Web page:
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[ Power Supply Scare ] Help Please

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  • Components
  • Power Supplies
  • Cases
  • Corsair
Last response: in Components
March 26, 2014 9:05:40 PM

Greetings, I have the Corsair Carbide Series 300R Black Steel Tower Case, but as my old PSU died, I need a new one. I was originally using a 600w power supply, but now that I have a new GPU (Nvidia GeForce GTX 760 I need a stronger power supply.

However, as I'm browsing for new PSU's, I cannot find a PSU that can fit in my case? The problem is that there is a black bar that sits on top of the PSU to keep it in position. I have it fully raised to its max capacity of 3.3 Inches.

I'm struggling to find a power supply unit that can fit inside this case, am I missing something here? Did Corsair really put out a case that cannot support a 750w power supply? Or am I just going about this the wrong way?

Here's a link to the case:

http://www.newegg.com/Product/Product.aspx?Item=N82E168...

More about : power supply scare

a b ) Power supply
March 26, 2014 9:10:01 PM

Your current 600 watt power supply should be sufficient for any current model graphics card.

-Wolf sends
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March 26, 2014 9:11:47 PM

Wolfshadw said:
Your current 600 watt power supply should be sufficient for any current model graphics card.

-Wolf sends


Yes, but I stated, my old PSU died, so might as well upgrade to be more future proof for when I get a better card
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a b ) Power supply
March 26, 2014 9:18:58 PM

Apologies. I missed that. Your case will accept any standard ATX12V power supply which will range anywhere between 180 and 1600 watts. One of the more common 650-850watt power supplies from a reliable manufacturer (Antec, Seasonic, Corsair, PC Power and Cooling, FSP Group) will more than suffice for your needs.

-Wolf sends
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a b ) Power supply
March 26, 2014 9:19:14 PM

That's incorrect. A good 600w power supply is plenty for a system with even a 780 - on nvidia's product page, they recommend a 600w PSU for a system with that card, AND that's presuming you buy a power supply shaped object that won't actually produce the wattage it claims to.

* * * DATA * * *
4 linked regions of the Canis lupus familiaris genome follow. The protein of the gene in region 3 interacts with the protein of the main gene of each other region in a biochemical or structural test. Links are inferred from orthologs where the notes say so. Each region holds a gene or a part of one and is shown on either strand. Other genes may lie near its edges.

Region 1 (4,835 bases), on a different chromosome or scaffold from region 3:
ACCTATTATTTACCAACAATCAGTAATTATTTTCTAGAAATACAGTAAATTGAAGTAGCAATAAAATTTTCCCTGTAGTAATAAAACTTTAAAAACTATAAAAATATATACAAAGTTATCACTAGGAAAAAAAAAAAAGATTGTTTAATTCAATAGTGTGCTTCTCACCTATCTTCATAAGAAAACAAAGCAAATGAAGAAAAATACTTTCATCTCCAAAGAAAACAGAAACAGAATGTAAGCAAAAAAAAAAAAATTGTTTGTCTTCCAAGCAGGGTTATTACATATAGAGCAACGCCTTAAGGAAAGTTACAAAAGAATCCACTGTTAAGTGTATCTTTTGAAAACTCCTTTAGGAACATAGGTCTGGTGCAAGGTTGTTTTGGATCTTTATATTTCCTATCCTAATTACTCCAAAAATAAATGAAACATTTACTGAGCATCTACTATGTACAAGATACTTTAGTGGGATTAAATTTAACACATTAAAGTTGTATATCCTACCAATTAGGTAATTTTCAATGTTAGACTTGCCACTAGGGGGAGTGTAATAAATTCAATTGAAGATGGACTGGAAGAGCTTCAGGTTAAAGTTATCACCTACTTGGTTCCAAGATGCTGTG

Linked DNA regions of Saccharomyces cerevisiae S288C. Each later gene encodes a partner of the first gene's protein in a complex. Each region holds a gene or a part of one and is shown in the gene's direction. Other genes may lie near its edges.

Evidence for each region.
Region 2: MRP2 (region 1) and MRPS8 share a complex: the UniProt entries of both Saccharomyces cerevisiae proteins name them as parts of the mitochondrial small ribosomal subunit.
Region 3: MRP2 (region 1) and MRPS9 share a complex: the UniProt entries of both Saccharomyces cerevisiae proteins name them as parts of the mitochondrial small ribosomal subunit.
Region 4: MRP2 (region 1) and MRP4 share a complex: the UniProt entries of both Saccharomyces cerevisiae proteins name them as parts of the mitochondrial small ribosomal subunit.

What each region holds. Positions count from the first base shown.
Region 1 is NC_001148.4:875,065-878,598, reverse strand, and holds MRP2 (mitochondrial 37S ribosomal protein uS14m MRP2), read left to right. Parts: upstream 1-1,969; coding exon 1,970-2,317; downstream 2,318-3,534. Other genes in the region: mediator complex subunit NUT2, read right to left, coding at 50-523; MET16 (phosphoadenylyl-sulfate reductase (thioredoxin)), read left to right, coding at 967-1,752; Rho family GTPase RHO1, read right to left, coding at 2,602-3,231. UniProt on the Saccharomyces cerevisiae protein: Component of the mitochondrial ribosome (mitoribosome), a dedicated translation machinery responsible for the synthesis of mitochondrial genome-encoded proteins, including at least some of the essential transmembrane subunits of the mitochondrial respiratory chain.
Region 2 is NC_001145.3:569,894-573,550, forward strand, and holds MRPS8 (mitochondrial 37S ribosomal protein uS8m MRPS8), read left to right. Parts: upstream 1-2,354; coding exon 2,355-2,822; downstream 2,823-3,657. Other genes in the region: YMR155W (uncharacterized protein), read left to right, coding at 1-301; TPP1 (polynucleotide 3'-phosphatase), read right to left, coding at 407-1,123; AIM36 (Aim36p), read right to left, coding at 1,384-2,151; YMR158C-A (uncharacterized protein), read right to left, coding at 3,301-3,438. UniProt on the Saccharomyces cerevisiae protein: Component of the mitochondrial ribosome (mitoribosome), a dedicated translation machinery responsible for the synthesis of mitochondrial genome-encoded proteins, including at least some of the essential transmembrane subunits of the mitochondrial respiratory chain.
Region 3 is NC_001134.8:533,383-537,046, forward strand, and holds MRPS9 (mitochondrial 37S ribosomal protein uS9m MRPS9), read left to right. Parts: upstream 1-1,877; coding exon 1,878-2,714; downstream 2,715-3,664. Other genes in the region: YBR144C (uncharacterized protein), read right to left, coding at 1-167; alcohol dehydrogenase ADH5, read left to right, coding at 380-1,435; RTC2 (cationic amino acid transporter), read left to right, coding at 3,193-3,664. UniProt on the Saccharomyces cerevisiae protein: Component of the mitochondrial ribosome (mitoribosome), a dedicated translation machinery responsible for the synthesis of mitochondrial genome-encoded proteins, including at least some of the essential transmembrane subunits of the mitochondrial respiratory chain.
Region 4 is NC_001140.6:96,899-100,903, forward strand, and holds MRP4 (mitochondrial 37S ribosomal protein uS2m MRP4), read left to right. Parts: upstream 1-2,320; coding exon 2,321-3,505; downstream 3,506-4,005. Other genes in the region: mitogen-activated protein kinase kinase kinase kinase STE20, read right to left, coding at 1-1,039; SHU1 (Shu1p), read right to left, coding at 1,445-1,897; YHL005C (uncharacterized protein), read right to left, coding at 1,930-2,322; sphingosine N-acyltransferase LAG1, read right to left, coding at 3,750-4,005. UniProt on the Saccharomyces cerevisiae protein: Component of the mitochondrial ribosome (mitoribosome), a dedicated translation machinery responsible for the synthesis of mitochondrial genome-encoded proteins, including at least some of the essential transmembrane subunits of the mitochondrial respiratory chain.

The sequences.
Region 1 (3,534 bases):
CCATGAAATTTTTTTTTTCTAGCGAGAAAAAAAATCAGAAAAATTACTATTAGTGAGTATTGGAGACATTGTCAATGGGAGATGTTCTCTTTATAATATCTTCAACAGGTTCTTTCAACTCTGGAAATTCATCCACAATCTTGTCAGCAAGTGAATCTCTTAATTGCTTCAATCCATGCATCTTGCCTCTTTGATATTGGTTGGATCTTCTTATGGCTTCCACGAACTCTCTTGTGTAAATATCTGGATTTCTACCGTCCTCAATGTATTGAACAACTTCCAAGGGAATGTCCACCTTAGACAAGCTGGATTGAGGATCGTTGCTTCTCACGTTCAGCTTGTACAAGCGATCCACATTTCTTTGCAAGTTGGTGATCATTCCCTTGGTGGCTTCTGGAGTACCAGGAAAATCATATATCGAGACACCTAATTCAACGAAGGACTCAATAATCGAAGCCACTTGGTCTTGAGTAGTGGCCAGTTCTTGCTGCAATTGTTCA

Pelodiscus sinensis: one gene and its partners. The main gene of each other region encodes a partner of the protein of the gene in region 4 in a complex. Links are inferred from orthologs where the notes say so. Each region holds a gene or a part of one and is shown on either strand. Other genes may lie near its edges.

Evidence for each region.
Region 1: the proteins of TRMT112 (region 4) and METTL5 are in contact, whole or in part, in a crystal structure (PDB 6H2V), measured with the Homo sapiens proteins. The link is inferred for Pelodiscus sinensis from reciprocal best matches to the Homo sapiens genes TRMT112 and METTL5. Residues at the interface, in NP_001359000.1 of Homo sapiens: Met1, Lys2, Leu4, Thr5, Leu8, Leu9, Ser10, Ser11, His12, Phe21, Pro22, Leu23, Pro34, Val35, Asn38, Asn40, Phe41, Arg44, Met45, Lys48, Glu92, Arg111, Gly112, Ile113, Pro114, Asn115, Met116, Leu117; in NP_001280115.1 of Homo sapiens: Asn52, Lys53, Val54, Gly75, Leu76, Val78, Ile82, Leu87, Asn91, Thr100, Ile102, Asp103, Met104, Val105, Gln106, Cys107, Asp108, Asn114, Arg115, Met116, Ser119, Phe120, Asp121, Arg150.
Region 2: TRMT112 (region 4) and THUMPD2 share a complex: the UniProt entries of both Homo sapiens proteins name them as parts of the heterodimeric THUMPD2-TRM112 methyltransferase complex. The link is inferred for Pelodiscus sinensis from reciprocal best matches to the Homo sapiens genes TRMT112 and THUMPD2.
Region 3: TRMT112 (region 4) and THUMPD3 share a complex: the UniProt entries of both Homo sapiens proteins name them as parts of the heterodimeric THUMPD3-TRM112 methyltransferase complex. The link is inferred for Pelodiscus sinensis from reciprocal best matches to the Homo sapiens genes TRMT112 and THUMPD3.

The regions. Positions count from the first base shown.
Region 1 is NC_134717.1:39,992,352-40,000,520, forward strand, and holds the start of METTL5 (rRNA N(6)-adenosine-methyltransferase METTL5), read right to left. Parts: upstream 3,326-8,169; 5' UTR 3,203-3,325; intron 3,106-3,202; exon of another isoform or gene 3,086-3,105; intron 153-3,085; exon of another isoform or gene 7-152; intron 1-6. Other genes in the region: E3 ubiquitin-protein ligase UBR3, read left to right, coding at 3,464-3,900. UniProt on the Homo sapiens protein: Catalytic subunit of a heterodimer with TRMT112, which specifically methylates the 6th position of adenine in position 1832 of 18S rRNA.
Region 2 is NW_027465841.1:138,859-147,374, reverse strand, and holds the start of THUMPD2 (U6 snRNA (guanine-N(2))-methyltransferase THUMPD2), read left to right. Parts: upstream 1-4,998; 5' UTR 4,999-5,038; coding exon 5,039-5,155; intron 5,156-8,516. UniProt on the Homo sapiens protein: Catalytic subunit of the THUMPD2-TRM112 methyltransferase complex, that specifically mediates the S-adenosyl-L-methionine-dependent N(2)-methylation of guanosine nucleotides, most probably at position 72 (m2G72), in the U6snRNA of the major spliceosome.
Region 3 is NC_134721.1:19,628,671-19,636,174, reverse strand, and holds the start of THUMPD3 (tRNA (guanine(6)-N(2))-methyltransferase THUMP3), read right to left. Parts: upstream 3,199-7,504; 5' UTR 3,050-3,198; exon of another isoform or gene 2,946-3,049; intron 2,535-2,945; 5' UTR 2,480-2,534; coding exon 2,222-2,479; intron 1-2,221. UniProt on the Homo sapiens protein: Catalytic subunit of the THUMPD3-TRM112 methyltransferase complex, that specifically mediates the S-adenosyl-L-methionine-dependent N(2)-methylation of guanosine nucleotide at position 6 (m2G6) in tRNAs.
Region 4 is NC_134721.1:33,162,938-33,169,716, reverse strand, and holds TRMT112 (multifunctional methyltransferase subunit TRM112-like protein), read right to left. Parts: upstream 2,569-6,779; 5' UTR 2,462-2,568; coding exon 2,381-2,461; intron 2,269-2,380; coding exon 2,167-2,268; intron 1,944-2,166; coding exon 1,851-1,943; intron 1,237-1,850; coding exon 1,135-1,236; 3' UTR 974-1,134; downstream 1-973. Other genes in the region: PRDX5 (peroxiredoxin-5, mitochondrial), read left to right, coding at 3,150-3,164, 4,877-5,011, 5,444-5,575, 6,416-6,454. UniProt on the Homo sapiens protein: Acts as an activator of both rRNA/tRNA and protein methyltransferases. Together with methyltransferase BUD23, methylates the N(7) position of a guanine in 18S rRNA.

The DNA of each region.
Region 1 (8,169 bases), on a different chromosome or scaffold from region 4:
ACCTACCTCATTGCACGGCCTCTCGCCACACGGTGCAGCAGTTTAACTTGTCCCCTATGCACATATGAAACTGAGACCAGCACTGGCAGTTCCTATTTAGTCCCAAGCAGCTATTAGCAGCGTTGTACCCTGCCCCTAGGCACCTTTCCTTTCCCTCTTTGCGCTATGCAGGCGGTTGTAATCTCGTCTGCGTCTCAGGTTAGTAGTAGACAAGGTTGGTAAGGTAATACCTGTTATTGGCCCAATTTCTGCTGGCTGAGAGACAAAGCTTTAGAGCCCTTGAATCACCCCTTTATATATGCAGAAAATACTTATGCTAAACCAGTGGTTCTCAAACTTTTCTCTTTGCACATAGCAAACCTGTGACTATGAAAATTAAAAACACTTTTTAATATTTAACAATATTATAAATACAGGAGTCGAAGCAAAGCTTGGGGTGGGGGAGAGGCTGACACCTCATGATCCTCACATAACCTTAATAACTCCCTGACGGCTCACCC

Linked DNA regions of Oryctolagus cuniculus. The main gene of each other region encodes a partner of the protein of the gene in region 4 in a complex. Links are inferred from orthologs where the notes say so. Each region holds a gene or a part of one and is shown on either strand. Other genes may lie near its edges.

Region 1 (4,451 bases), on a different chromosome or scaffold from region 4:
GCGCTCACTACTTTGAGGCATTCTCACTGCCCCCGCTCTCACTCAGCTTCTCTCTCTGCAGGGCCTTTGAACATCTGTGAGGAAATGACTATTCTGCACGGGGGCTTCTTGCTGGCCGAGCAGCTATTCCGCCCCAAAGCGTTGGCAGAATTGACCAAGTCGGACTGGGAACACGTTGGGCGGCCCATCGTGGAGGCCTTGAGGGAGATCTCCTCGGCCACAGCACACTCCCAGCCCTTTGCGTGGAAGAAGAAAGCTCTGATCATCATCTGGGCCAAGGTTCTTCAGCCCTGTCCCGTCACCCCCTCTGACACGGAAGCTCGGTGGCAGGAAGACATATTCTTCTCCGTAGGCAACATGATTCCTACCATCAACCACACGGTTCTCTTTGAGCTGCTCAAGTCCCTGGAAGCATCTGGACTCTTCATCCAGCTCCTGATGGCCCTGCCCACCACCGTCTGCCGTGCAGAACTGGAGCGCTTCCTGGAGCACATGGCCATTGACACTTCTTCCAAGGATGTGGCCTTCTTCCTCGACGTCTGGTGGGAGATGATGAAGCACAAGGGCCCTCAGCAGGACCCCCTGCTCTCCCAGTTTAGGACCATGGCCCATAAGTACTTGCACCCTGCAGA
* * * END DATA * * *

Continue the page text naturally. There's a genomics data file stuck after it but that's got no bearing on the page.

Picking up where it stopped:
There's absolutely no need to get a 750w power supply UNLESS you anticipate running two cards at once in the future.


EDIT: Also, wolf, just as a side note... there is no such thing as a standard size for an ATX psu.. or rather there is and no power supply manufacturer follows it. Most PSUs 550w and above are significantly longer, and many of them also are taller or slightly wider.
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March 26, 2014 9:26:07 PM

DarkSable said:
That's incorrect. A good 600w power supply is plenty for a system with even a 780 - on nvidia's product page, they recommend a 600w PSU for a system with that card, AND that's presuming you buy a power supply shaped object that won't actually produce the wattage it claims to.

There's absolutely no need to get a 750w power supply UNLESS you anticipate running two cards at once in the future.


EDIT: Also, wolf, just as a side note... there is no such thing as a standard size for an ATX psu.. or rather there is and no power supply manufacturer follows it. Most PSUs 550w and above are significantly longer, and many of them also are taller or slightly wider.


Being so, I have two final questions, do you think the case never intended to have a 750w power supply and if I do get a 600w or 650w PSU, is there one that you might recommend? Because I'm really a novice when it comes to PSU's.
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a b ) Power supply
March 26, 2014 9:31:47 PM

As for what the case can fit, I honestly don't know - I would say it was just probably not entirely well thought out. You can always remove that lip if you need to - I don't see why it has to be there. There may well also be higher wattage power supplies that are still within that size, but they're most likely much lower quality.

And yes, absolutely! I recommend one of these guys. Those are power supplies that are all modular or semi-modular, are 80+ Bronze or better, and are made by reliable manufacturers.

Remember that a good 550w power supply will be PLENTY for a system with a 760, and a 770, and could even pull a rig with a 780 most likely. Also remember that future cards will require LESS power, not more. That means an upgrade in the future, even if it's to something just under a dual-chip card (i.e. everything but the #90 cards), will more than likely work just fine with a 550w or 600w power supply.

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March 26, 2014 9:37:42 PM

DarkSable said:
As for what the case can fit, I honestly don't know - I would say it was just probably not entirely well thought out. You can always remove that lip if you need to - I don't see why it has to be there. There may well also be higher wattage power supplies that are still within that size, but they're most likely much lower quality.